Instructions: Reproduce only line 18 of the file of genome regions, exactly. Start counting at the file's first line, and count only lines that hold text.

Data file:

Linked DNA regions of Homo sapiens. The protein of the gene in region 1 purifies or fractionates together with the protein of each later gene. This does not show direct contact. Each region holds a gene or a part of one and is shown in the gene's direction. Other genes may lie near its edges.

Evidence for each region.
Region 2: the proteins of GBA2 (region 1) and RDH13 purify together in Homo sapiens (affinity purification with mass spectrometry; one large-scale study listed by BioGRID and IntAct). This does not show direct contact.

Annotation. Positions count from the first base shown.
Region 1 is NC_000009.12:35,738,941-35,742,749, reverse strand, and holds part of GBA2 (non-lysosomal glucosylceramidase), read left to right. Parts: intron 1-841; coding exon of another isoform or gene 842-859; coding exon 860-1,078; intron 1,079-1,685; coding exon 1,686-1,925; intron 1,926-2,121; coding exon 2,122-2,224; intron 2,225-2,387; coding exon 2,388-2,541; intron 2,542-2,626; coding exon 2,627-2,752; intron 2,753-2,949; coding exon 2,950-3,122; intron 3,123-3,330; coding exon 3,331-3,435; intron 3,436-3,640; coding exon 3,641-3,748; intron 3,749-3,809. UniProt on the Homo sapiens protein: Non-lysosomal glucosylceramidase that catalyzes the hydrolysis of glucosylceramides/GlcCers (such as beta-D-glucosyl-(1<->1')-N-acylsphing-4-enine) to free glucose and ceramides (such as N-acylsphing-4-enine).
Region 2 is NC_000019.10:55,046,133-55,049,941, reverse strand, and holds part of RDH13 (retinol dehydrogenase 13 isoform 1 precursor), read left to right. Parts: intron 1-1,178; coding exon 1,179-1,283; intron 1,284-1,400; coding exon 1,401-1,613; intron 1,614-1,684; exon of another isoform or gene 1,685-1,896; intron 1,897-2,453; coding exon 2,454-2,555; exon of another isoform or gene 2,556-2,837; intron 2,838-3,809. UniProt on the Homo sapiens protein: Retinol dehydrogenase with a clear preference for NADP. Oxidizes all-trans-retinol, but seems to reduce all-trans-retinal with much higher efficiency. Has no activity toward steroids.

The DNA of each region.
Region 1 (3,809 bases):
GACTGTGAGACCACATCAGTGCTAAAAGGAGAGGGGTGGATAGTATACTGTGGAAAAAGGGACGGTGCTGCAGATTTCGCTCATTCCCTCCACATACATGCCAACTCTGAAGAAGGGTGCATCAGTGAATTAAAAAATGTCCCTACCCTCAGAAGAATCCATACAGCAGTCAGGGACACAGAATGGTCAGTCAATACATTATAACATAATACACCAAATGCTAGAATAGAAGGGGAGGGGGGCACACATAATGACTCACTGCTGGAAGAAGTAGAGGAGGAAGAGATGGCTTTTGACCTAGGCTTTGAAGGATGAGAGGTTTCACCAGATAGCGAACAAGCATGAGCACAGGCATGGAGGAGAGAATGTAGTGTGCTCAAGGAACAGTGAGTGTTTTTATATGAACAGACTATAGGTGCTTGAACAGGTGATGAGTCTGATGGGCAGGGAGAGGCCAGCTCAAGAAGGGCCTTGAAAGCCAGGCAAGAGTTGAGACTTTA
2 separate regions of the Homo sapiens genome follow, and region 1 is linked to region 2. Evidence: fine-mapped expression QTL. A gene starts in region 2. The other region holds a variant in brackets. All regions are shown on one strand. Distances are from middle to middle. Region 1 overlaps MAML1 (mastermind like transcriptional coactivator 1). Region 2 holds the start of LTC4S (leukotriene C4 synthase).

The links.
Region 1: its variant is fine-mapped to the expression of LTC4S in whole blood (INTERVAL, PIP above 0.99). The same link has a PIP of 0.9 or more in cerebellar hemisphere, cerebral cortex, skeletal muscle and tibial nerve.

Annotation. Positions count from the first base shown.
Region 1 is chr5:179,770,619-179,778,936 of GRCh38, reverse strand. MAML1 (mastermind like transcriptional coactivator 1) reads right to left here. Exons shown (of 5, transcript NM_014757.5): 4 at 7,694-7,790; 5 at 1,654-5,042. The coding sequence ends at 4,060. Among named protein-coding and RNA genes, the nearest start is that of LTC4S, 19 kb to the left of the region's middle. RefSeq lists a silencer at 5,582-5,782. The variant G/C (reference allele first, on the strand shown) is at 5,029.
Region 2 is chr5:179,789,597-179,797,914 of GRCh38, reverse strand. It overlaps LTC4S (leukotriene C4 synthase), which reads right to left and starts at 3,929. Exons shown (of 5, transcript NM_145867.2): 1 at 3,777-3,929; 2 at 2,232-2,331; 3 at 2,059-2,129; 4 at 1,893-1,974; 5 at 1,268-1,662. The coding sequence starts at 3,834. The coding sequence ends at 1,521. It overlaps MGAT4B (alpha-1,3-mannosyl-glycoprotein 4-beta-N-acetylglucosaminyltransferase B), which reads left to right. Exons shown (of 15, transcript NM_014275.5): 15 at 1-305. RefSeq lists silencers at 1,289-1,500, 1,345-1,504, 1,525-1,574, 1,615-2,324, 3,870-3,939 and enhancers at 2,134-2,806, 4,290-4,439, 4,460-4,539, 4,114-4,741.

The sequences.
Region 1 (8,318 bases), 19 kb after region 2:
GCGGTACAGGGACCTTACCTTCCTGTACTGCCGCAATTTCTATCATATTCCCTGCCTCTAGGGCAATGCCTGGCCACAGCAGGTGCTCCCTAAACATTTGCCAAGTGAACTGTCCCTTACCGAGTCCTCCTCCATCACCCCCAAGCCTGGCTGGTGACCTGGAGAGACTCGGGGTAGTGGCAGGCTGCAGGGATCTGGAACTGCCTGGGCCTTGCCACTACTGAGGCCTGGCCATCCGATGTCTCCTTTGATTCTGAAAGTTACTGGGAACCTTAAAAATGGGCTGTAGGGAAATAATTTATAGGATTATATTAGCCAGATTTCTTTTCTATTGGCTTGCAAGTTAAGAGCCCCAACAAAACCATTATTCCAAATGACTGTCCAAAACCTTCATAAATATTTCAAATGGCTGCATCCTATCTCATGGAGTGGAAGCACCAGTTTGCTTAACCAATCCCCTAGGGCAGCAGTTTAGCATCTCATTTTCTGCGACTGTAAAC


GCGGTACAGGGACCTTACCTTCCTGTACTGCCGCAATTTCTATCATATTCCCTGCCTCTAGGGCAATGCCTGGCCACAGCAGGTGCTCCCTAAACATTTGCCAAGTGAACTGTCCCTTACCGAGTCCTCCTCCATCACCCCCAAGCCTGGCTGGTGACCTGGAGAGACTCGGGGTAGTGGCAGGCTGCAGGGATCTGGAACTGCCTGGGCCTTGCCACTACTGAGGCCTGGCCATCCGATGTCTCCTTTGATTCTGAAAGTTACTGGGAACCTTAAAAATGGGCTGTAGGGAAATAATTTATAGGATTATATTAGCCAGATTTCTTTTCTATTGGCTTGCAAGTTAAGAGCCCCAACAAAACCATTATTCCAAATGACTGTCCAAAACCTTCATAAATATTTCAAATGGCTGCATCCTATCTCATGGAGTGGAAGCACCAGTTTGCTTAACCAATCCCCTAGGGCAGCAGTTTAGCATCTCATTTTCTGCGACTGTAAAC